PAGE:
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My Formidable Father Made Me a Feminist

Following my divorce, he displayed pride in my independence but also helped in his own way

By Alexandra Raphael

"You are not going to stand over a stove, cooking dinner for some layabout." I was about six years old when my dad first made this declaration. It was directed at my older sister, but she was probably also too young to grasp his meaning. "What was a layabout?" I wondered. "And why would my sister want to cook dinner for one?"

A old photo of a man standing in a driveway with his two daughters. Next Avenue
The author with her father and sister  |  Credit: Courtesy of Alexandra Raphael

As I grew older, I came to understand that my father had a whole suite of ideas about raising girls that were unconventional in the 1960s. I was never his "princess" or even his "little girl." I don't remember him ever commenting on my appearance other than to tell me that my face or hands were dirty. His praise was saved for good performance at school or for helping out at home.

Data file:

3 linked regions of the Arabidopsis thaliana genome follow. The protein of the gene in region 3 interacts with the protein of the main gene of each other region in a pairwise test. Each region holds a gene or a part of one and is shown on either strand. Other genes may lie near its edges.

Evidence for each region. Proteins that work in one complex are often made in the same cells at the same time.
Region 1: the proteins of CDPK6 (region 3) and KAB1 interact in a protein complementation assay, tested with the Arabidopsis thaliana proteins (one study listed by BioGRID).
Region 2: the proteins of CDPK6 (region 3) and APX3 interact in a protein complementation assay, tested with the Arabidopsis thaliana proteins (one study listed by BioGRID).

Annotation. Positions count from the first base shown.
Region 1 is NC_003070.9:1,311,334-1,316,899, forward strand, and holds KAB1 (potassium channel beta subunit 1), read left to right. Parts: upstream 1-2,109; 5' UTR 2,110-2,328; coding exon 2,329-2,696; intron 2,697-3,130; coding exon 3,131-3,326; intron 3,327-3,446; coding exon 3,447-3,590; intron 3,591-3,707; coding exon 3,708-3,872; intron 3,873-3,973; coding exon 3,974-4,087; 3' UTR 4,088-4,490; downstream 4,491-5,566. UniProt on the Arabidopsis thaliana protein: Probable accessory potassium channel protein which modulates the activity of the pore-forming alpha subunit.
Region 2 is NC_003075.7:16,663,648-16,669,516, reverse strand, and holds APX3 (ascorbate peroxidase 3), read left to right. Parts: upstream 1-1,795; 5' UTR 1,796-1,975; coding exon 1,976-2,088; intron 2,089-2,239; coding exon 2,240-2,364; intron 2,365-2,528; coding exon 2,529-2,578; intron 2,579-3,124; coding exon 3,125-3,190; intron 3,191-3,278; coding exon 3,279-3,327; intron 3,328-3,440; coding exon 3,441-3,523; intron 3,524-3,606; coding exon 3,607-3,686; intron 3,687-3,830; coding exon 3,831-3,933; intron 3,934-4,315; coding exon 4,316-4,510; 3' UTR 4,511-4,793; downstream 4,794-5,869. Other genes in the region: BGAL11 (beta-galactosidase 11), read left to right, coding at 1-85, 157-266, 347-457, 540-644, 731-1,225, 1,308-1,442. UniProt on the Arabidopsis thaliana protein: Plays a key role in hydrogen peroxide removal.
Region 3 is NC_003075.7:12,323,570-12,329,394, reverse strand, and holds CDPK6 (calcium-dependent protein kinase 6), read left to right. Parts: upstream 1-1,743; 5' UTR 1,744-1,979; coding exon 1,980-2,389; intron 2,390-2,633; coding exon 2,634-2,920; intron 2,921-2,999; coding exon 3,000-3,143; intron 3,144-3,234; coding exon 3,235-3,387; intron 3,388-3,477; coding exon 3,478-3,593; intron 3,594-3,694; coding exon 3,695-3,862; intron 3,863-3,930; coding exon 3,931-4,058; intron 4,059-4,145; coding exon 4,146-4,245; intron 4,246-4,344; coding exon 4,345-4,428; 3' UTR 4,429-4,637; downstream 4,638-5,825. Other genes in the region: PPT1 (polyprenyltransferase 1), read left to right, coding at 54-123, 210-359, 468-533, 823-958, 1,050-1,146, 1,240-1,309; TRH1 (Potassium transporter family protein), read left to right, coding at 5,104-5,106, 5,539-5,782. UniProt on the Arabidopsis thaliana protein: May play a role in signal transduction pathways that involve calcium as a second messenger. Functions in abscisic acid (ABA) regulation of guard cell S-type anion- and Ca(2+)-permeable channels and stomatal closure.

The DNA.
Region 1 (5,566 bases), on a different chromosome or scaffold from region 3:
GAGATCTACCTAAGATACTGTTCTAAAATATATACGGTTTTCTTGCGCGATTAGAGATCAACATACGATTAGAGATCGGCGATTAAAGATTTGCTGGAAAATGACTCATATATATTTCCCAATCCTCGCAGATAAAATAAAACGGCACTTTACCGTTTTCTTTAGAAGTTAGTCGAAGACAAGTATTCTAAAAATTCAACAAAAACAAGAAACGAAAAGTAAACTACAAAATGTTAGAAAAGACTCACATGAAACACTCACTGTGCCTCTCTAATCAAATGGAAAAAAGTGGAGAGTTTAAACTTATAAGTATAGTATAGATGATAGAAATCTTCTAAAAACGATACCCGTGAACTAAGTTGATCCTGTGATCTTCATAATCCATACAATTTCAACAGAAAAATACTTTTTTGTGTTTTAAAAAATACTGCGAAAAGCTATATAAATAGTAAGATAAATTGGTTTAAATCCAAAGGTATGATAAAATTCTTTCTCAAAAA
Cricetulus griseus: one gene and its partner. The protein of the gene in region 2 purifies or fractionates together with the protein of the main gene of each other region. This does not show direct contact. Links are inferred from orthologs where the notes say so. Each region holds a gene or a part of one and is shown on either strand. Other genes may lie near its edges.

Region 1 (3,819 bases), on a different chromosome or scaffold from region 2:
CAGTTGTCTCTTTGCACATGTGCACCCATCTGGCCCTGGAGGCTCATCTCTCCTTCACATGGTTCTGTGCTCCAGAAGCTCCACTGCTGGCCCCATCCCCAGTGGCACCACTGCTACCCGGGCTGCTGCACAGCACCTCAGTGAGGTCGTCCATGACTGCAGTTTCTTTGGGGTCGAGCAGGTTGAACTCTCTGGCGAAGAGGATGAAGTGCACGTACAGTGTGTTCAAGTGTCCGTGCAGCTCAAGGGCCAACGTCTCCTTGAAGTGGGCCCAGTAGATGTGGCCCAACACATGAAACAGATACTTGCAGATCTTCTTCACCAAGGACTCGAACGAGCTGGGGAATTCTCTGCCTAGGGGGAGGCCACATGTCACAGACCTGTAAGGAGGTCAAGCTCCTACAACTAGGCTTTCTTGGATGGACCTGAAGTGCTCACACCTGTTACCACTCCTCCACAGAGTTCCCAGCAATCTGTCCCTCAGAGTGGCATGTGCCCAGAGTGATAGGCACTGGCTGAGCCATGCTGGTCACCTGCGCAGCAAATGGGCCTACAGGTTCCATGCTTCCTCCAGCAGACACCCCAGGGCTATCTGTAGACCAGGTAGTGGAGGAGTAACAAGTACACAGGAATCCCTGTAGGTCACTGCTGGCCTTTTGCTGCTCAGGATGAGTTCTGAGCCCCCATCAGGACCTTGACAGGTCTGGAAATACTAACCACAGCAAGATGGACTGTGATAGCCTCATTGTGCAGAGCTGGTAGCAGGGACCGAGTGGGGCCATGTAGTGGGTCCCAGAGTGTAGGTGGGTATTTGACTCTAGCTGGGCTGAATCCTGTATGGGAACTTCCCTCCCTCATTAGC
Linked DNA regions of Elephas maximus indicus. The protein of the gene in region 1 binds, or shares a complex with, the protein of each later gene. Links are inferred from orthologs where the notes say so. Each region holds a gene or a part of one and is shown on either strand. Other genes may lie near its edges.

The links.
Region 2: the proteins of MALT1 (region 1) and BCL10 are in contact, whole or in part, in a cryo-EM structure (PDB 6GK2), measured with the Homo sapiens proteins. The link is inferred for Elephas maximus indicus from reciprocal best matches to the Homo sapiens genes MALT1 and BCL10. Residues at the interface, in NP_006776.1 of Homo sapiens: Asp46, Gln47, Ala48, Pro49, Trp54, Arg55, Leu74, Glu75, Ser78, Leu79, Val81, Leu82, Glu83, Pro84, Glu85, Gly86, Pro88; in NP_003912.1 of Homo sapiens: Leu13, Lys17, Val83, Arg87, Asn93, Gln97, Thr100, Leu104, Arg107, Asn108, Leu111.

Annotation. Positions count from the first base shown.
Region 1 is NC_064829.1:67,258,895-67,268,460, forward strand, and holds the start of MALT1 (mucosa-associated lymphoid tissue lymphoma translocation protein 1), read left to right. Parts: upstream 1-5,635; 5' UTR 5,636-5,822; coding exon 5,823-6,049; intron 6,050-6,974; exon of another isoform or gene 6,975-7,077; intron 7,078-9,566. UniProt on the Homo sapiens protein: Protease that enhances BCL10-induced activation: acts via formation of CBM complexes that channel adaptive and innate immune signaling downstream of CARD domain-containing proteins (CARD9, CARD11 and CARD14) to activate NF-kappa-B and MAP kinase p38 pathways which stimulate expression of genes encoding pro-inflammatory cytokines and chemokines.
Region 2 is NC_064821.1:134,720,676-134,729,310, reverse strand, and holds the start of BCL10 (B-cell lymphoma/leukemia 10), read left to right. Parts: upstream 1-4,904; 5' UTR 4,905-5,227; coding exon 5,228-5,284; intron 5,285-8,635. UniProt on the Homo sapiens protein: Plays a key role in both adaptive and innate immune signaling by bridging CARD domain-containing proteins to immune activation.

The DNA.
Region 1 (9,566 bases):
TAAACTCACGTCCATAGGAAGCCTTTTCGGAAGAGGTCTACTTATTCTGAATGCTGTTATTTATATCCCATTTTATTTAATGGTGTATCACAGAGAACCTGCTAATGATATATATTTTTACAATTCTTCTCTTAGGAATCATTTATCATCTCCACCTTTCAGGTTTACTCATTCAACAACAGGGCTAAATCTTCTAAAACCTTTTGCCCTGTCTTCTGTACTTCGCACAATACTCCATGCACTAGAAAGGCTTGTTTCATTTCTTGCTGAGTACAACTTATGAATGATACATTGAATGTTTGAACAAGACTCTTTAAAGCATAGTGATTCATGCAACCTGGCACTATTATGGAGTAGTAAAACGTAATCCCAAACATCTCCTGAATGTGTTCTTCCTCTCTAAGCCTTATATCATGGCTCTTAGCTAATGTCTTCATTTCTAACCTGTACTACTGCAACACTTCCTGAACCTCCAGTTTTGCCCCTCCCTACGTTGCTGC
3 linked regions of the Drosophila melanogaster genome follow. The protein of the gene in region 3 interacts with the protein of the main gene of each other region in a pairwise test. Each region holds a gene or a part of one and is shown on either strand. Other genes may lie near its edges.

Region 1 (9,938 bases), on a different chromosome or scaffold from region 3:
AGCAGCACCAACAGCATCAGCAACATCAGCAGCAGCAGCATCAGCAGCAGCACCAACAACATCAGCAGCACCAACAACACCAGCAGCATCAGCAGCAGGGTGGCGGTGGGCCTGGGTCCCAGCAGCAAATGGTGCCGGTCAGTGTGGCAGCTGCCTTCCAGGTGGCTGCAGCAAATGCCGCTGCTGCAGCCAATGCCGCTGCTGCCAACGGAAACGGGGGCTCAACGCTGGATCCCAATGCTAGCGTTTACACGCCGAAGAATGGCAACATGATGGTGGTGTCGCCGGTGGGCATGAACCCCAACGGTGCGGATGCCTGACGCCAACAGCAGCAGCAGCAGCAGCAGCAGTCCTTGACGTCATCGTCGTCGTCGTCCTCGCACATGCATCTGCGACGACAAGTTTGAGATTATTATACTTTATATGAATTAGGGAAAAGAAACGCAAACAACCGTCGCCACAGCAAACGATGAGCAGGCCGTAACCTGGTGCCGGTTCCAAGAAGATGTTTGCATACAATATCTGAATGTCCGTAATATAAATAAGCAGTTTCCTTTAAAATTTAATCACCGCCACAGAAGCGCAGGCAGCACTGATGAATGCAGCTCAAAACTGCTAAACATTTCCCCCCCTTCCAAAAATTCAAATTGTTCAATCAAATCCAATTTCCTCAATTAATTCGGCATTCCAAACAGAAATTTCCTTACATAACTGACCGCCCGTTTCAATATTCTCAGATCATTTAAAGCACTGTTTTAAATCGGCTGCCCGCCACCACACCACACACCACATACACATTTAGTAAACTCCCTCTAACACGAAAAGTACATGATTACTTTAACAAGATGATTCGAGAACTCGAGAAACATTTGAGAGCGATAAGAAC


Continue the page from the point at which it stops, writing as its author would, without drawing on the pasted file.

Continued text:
I was my dad's preferred helper when he went to the hardware store and when he embarked on a handyman project in our house. But my favorite father-daughter outing was when I went with my dad to the hospital where he worked as a pathologist to check on the pregnancy tests.

In those days, pregnancy was confirmed by injecting a mother's urine into a rabbit to see if the rabbit's ovaries would become enlarged. I loved the rabbits and although my dad did not believe in sugarcoating the truth, he was sensitive enough to hide the fact that the rabbits were going to die at the end of the test.

My father was generally open minded and curious, but he showed no flexibility when it came to education.

The Value of a Profession

My father was generally open minded and curious, but he showed no flexibility when it came to education. He told my sister, my brother and me that he would support us through university, followed by law or medical school. In this, he was entirely dogmatic but also gender blind.